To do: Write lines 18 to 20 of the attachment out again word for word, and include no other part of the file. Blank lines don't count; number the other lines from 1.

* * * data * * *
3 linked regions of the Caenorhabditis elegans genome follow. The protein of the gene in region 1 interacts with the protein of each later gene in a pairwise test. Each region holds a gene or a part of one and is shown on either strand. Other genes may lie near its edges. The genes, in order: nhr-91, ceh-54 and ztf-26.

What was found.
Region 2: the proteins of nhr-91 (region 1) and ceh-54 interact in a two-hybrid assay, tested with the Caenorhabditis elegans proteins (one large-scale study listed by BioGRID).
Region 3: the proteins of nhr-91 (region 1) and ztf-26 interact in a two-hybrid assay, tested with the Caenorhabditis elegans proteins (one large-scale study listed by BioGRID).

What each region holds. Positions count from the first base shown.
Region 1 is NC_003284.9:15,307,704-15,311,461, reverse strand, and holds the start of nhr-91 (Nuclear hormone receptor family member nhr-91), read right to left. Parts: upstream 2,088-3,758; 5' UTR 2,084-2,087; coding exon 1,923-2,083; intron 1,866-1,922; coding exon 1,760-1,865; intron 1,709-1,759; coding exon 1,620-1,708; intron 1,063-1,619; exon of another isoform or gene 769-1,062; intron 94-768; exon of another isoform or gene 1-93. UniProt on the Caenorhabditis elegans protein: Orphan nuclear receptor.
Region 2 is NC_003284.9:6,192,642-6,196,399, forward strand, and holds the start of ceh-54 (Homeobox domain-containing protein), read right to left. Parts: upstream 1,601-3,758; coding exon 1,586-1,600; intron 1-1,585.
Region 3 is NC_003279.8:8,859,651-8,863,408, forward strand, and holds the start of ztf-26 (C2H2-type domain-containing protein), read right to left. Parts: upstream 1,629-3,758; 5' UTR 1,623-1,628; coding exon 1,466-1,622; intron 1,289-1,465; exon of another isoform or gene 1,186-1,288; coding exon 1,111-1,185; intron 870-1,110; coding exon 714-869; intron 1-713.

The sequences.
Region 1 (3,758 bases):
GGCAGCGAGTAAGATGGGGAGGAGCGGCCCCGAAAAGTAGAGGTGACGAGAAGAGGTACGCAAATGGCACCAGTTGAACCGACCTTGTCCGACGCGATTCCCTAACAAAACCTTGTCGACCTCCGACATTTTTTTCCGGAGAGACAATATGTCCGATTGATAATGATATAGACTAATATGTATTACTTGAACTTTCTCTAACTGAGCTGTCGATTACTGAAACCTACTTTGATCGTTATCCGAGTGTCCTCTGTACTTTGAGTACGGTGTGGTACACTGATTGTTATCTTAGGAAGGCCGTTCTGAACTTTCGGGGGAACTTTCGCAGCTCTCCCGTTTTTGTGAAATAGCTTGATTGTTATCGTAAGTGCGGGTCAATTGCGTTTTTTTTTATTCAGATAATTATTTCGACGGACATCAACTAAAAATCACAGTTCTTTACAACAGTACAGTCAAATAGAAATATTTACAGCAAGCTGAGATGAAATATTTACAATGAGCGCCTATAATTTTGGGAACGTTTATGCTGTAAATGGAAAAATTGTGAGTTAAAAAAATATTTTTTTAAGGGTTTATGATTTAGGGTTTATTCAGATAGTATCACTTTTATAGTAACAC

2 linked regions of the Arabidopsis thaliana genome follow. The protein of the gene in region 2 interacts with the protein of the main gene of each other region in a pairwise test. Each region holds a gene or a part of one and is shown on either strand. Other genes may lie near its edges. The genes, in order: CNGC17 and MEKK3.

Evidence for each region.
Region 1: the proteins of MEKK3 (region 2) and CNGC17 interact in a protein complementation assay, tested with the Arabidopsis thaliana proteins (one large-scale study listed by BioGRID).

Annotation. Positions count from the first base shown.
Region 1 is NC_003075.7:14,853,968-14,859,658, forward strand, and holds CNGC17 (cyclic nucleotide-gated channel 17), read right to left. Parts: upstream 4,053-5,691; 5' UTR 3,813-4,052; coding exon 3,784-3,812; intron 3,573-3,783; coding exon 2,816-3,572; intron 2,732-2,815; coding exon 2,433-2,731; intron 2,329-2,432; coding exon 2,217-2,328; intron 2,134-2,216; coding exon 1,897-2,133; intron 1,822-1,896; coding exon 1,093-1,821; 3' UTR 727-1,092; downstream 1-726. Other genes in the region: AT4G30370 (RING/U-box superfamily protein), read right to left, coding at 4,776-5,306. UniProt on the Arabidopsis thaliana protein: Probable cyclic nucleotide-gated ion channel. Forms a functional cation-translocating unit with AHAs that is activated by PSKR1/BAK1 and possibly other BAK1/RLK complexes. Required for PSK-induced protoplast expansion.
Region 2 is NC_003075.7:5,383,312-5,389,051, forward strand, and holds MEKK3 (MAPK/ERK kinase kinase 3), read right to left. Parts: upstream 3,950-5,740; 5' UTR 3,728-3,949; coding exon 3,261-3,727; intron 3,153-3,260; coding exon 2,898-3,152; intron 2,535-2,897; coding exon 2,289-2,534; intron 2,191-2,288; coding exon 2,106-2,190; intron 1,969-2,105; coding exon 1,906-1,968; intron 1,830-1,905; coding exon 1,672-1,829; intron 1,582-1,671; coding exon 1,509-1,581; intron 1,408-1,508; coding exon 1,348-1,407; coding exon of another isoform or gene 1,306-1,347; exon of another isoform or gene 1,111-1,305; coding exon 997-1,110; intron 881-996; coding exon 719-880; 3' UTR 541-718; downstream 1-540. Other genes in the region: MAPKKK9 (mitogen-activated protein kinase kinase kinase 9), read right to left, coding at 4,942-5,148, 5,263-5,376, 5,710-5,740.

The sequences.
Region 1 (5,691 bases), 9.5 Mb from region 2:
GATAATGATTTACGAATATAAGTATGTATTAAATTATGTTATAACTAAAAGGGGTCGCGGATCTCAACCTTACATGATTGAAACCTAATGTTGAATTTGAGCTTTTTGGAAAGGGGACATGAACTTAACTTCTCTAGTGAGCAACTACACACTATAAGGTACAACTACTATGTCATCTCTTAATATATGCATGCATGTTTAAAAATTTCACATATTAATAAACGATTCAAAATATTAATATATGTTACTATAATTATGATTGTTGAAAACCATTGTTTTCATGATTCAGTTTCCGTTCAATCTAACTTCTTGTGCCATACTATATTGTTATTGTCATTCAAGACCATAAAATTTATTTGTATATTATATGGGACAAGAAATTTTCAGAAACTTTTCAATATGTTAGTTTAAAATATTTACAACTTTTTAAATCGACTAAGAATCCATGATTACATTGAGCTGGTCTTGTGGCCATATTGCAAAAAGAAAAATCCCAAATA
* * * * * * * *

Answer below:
The sequences.
Region 1 (5,691 bases), 9.5 Mb from region 2:
GATAATGATTTACGAATATAAGTATGTATTAAATTATGTTATAACTAAAAGGGGTCGCGGATCTCAACCTTACATGATTGAAACCTAATGTTGAATTTGAGCTTTTTGGAAAGGGGACATGAACTTAACTTCTCTAGTGAGCAACTACACACTATAAGGTACAACTACTATGTCATCTCTTAATATATGCATGCATGTTTAAAAATTTCACATATTAATAAACGATTCAAAATATTAATATATGTTACTATAATTATGATTGTTGAAAACCATTGTTTTCATGATTCAGTTTCCGTTCAATCTAACTTCTTGTGCCATACTATATTGTTATTGTCATTCAAGACCATAAAATTTATTTGTATATTATATGGGACAAGAAATTTTCAGAAACTTTTCAATATGTTAGTTTAAAATATTTACAACTTTTTAAATCGACTAAGAATCCATGATTACATTGAGCTGGTCTTGTGGCCATATTGCAAAAAGAAAAATCCCAAATA